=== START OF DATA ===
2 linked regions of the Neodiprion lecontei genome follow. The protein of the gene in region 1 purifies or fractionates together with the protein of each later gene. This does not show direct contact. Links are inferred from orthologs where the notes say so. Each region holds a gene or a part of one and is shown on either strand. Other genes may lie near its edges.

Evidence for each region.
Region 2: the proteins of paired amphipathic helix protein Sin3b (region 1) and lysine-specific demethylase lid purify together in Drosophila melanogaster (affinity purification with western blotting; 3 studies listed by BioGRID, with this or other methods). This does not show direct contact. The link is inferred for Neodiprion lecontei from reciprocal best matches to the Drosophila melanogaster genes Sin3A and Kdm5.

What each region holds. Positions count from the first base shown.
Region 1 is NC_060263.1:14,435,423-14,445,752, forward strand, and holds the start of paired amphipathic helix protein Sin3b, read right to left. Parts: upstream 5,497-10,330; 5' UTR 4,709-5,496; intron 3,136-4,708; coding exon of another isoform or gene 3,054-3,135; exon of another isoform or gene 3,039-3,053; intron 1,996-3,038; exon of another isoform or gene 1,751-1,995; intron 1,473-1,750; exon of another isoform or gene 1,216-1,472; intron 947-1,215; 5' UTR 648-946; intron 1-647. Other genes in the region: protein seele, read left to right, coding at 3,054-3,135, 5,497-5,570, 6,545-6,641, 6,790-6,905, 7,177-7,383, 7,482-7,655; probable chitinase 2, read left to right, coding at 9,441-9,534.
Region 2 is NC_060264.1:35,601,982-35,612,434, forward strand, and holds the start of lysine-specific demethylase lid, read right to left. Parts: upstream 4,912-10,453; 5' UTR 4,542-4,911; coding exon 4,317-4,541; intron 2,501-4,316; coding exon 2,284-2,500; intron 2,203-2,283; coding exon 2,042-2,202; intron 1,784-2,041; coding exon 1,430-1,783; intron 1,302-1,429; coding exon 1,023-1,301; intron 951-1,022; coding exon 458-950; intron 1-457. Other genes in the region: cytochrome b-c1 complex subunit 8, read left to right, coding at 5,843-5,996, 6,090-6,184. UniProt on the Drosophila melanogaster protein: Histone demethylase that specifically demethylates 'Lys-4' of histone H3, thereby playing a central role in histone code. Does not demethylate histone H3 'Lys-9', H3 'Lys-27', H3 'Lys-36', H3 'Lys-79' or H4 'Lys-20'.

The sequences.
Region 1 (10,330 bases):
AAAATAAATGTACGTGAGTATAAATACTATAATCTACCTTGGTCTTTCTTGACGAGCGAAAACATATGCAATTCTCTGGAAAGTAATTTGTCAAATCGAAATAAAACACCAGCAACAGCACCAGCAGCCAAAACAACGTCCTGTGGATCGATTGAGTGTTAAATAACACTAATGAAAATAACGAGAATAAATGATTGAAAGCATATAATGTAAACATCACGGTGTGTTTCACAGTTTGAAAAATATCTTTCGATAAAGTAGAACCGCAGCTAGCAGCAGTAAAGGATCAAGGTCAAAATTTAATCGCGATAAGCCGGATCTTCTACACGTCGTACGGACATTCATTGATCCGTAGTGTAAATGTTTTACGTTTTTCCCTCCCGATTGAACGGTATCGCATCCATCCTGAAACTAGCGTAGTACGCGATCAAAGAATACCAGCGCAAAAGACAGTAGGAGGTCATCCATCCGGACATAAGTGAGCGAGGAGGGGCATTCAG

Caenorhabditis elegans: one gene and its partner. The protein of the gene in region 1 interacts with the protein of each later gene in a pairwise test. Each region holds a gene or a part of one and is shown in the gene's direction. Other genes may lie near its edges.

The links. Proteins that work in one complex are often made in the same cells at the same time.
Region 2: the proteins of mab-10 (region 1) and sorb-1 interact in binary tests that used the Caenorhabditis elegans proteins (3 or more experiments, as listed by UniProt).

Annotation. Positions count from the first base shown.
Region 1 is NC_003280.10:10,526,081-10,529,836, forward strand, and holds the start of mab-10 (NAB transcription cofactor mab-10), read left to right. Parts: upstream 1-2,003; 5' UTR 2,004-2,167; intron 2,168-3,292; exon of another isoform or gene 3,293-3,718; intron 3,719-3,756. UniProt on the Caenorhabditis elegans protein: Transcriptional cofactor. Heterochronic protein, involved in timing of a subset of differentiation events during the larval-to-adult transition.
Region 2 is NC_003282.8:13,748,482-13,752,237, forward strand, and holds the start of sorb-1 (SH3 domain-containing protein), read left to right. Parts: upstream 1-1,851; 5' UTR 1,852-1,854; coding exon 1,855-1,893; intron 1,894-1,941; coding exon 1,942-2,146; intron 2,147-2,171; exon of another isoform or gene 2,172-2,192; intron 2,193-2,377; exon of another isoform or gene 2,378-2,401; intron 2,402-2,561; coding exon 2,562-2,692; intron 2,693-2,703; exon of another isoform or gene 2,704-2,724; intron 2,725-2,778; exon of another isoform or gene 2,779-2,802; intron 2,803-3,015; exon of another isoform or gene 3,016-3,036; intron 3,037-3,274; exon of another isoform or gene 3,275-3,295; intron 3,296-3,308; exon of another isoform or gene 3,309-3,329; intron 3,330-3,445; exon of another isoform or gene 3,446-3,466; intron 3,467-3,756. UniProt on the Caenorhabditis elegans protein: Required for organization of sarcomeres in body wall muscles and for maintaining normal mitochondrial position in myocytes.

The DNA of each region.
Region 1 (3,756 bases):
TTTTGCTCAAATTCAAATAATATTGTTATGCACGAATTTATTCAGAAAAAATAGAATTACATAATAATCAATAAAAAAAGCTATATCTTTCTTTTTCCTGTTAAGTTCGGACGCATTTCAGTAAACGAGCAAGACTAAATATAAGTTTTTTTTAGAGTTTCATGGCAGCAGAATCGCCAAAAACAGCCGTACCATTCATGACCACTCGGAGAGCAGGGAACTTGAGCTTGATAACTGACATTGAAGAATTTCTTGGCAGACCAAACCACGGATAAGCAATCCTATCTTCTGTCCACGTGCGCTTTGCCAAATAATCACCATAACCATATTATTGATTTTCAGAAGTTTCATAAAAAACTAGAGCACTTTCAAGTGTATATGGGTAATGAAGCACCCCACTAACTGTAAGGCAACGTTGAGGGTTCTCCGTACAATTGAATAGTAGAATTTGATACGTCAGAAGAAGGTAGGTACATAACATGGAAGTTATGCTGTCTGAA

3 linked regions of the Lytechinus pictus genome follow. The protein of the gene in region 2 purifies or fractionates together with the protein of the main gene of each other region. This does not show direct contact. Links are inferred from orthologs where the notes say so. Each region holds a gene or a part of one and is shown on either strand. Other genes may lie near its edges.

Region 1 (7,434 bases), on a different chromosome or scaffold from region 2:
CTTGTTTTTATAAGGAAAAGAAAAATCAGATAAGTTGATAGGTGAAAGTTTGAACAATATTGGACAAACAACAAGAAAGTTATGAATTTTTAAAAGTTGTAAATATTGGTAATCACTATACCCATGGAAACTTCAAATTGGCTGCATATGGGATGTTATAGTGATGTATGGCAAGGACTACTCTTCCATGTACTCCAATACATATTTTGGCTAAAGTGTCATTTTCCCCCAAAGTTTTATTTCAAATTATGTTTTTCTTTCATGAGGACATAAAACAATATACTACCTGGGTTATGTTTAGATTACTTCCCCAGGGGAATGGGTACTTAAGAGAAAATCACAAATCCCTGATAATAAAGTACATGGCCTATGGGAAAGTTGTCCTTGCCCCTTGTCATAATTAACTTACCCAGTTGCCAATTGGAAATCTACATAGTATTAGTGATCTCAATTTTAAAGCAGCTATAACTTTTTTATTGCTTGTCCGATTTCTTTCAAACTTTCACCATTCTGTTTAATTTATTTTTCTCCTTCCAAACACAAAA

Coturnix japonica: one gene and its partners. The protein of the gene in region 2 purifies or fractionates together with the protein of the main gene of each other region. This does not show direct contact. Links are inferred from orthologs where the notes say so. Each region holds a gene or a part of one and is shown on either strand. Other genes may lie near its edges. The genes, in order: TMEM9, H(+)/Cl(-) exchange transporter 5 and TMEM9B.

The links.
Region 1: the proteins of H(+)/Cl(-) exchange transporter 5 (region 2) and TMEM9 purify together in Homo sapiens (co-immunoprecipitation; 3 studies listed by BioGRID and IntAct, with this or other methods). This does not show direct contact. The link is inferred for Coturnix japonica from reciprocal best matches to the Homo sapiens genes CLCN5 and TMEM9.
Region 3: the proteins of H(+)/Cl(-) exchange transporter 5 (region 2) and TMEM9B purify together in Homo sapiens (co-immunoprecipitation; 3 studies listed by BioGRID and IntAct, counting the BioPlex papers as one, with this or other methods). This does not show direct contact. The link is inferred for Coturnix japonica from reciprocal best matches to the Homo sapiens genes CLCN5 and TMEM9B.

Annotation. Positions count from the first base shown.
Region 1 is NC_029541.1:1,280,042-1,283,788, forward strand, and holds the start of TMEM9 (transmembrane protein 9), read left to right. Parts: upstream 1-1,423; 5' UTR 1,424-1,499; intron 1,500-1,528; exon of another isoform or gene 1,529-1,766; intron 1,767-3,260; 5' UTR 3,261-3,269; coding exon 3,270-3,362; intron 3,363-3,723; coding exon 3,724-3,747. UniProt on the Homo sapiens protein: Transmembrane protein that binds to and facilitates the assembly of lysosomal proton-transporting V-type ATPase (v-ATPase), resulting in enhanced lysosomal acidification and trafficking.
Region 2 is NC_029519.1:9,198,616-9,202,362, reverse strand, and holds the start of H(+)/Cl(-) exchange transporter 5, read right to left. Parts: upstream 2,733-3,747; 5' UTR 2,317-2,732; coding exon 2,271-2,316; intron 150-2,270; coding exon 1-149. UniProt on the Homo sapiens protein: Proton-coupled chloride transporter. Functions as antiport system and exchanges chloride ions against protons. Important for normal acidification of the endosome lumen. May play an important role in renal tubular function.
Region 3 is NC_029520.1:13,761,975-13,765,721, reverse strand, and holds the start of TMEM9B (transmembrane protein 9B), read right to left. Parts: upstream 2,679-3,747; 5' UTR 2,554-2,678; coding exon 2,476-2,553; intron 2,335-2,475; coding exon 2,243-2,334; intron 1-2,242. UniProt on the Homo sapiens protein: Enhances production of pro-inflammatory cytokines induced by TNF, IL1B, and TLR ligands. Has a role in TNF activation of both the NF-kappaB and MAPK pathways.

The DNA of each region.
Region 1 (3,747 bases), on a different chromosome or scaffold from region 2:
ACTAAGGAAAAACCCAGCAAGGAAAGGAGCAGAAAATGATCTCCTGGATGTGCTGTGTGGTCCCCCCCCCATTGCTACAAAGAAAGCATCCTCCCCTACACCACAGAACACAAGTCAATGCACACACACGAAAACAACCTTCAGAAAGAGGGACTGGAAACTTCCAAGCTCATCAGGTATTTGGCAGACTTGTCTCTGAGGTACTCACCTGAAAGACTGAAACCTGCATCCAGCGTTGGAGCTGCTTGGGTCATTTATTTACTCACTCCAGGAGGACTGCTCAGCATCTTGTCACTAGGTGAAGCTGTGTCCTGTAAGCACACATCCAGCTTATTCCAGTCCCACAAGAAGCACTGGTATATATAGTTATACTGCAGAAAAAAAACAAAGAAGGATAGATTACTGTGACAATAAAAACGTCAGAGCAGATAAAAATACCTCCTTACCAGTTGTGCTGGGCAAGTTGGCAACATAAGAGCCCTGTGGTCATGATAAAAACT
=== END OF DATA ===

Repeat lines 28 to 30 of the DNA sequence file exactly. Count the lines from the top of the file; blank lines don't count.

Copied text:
Region 2 is NC_029519.1:9,198,616-9,202,362, reverse strand, and holds the start of H(+)/Cl(-) exchange transporter 5, read right to left. Parts: upstream 2,733-3,747; 5' UTR 2,317-2,732; coding exon 2,271-2,316; intron 150-2,270; coding exon 1-149. UniProt on the Homo sapiens protein: Proton-coupled chloride transporter. Functions as antiport system and exchanges chloride ions against protons. Important for normal acidification of the endosome lumen. May play an important role in renal tubular function.
Region 3 is NC_029520.1:13,761,975-13,765,721, reverse strand, and holds the start of TMEM9B (transmembrane protein 9B), read right to left. Parts: upstream 2,679-3,747; 5' UTR 2,554-2,678; coding exon 2,476-2,553; intron 2,335-2,475; coding exon 2,243-2,334; intron 1-2,242. UniProt on the Homo sapiens protein: Enhances production of pro-inflammatory cytokines induced by TNF, IL1B, and TLR ligands. Has a role in TNF activation of both the NF-kappaB and MAPK pathways.

The DNA of each region.